NEW DELHI: The Assam government finally issued a directive which proscribes animal races and fights, particularly buffalo and bulbul fights, in the state during the festival of Bihu eight months after the Supreme Court order prohibiting the same.

The decision has also come a week after Humane Society International /India (HSI), along with Animal Welfare Board of India had written a letter to Chief Minister Tarun Gogoi urging him to take action to stop the buffalo and bulbul fights and comply with the apex court’s judgment.

Every year, hundreds of buffaloes, bulbuls and cocks are forced to participate in fights for a mere reward of several hundred/thousand rupees.

This year as well, such fights were scheduled to be held between 14th and 16th January i.e the time during which Bihu would be celebrated throughout the state.

However, this latest directive by the state government to the Deputy Commissioners of all districts and the Commissioner of Police, Guwahati would damper this tradition this year.

State Home Secretary and Commissioner LS Changsan, in a directive sent to all deputy commissioners and the Commissioner of Police, Guwahati City, has asked them to ensure the prohibition in compliance of a Supreme Court order and directed them to deploy sufficient police personnel in all such places. The directive also called for seizure of all animals and birds used for such fights.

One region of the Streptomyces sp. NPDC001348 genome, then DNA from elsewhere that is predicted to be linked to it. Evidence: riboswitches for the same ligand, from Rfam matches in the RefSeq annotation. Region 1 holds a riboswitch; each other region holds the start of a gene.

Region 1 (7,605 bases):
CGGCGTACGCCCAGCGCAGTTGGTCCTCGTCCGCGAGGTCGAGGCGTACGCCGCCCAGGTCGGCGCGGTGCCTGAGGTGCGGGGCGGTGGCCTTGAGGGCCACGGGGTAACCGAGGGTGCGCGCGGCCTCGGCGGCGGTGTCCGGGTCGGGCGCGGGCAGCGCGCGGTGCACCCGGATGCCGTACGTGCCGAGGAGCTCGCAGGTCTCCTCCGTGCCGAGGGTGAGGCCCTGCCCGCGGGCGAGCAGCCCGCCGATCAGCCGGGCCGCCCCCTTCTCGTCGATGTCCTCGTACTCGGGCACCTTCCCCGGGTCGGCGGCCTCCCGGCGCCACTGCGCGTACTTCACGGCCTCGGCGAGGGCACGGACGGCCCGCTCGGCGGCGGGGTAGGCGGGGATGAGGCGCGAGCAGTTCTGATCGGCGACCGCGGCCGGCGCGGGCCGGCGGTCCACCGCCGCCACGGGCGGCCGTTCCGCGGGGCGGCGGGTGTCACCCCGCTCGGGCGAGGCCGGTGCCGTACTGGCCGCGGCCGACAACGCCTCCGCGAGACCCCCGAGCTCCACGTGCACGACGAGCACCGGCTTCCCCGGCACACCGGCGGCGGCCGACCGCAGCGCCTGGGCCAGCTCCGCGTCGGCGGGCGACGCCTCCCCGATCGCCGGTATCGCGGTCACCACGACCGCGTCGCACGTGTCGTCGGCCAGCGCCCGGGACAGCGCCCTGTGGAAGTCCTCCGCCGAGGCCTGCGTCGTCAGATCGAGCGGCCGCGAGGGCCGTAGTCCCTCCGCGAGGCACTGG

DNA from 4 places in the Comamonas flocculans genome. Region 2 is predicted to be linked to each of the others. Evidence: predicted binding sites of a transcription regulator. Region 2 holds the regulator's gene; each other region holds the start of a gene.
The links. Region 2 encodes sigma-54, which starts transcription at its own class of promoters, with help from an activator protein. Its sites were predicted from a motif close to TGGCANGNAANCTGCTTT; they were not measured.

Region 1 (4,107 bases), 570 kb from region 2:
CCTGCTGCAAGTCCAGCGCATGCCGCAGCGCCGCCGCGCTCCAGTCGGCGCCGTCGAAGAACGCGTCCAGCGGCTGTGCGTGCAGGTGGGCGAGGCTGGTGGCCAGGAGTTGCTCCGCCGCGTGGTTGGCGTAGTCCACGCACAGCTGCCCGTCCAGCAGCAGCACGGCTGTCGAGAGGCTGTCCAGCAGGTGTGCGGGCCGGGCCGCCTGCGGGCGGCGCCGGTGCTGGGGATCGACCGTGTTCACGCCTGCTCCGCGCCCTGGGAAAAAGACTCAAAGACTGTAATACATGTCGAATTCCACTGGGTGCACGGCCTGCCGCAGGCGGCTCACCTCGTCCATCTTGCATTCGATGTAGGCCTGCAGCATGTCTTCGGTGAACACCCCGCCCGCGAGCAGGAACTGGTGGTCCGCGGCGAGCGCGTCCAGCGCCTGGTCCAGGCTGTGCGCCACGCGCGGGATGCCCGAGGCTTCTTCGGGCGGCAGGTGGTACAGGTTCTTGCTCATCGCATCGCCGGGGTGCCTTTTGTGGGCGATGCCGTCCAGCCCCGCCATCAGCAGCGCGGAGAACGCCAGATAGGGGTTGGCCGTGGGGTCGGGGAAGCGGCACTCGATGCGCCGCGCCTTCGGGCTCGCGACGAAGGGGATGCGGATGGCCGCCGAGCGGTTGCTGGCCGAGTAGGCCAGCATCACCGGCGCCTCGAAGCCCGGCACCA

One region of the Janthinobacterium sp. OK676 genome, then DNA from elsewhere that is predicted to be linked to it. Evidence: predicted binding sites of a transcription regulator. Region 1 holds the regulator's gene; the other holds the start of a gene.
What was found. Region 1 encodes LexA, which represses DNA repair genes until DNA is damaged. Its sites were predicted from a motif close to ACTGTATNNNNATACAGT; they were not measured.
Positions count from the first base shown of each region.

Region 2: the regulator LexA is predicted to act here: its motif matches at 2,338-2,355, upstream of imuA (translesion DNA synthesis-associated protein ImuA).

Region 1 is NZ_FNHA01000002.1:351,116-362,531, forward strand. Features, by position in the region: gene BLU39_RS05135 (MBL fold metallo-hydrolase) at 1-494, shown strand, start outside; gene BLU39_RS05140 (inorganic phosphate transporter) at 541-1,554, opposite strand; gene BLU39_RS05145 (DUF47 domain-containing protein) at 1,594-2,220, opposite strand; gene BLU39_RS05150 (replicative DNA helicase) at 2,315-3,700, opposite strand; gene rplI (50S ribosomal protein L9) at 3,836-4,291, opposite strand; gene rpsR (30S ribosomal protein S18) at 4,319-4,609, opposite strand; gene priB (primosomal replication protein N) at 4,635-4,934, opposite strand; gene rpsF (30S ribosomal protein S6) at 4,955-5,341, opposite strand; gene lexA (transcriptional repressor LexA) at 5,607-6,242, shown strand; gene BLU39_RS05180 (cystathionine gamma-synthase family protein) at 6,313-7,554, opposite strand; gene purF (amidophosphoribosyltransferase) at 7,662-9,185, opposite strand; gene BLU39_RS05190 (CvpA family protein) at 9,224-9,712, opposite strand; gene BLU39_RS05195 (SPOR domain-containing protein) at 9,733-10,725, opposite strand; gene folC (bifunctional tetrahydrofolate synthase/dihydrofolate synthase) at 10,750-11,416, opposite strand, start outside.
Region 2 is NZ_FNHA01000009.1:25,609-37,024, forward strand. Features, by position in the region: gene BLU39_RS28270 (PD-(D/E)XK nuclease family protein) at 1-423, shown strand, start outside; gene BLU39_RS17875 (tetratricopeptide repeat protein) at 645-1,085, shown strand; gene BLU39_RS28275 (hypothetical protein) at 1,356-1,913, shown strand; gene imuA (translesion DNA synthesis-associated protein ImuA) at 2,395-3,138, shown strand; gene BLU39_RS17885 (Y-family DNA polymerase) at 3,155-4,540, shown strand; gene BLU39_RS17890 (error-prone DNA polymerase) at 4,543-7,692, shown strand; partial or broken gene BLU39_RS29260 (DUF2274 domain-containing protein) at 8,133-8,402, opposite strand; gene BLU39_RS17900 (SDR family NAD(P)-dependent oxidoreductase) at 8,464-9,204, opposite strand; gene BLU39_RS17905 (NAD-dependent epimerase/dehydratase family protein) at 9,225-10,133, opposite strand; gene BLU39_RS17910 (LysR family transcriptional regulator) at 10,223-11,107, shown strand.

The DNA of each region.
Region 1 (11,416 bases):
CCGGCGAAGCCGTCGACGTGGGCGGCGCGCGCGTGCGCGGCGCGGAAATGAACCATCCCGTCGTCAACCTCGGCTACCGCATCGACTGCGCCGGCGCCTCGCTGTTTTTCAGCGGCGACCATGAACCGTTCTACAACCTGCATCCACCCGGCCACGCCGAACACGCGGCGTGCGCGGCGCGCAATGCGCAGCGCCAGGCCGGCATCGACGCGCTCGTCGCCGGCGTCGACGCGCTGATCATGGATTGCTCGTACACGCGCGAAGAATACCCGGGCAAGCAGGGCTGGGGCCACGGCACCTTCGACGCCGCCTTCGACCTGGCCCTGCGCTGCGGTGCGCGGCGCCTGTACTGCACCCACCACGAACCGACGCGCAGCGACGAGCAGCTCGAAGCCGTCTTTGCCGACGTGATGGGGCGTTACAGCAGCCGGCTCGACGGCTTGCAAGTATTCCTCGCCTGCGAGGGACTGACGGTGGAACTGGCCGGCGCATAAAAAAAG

Changsan’s order read “Prosecute persons who own such birds/animals including those who conduct or organise such fights since allowing these fights to continue would be a gross violation of the order of the Honourable Supreme Court of India”.

District authorities in turn have particularly focused on Ahatguri in Morigaon district and Hajo in Kamrup, where buffalo fight and bulbul fight respectively are major attractions during Bhogali Bihu or Magh Bihu.

Ahatguri, a village in the Morigaon district of Assam, is popular for its buffalo fights and has been organising these tournaments since 1972 for entertainment purposes. As per HSI, these brutal tournaments usually result in severe injuries or death of the animals.

The Supreme Court of India, on 7 May, 2014 had passed an order in the Animal Welfare Board of India vs A Nagaraja and others case, prohibiting all animal races and fights, thereby directing the Animal Welfare Board of India and the government to prevent infliction of unnecessary pain and suffering to animals.

The order further ensures that animal caretakers should not incite any animal to fight against a human being or another animal.

Welcoming the directive by the government, HSI Managing Director, N.G. Jayasimha said: “We are grateful to the Government of Assam for the directions they have issued. We hope that the deputy commissioners will ensure that this is implemented in letter and spirit and that no animal is made to suffer for the sake of our entertainment”.

However, animal fights and races are intrinsic to the celebrations of Magh or Bhogali Bihu and this directive has proved to be an impediment in the age-old tradition.

Many groups and organisers of such buffalo/bulbul fights insisted that they cannot forego the age-old traditions of Bihu Festival, and that they always ensure no animals are injured.

Additionally, many organisers of such competitions have also said that they would approach the Supreme Court for exemptions.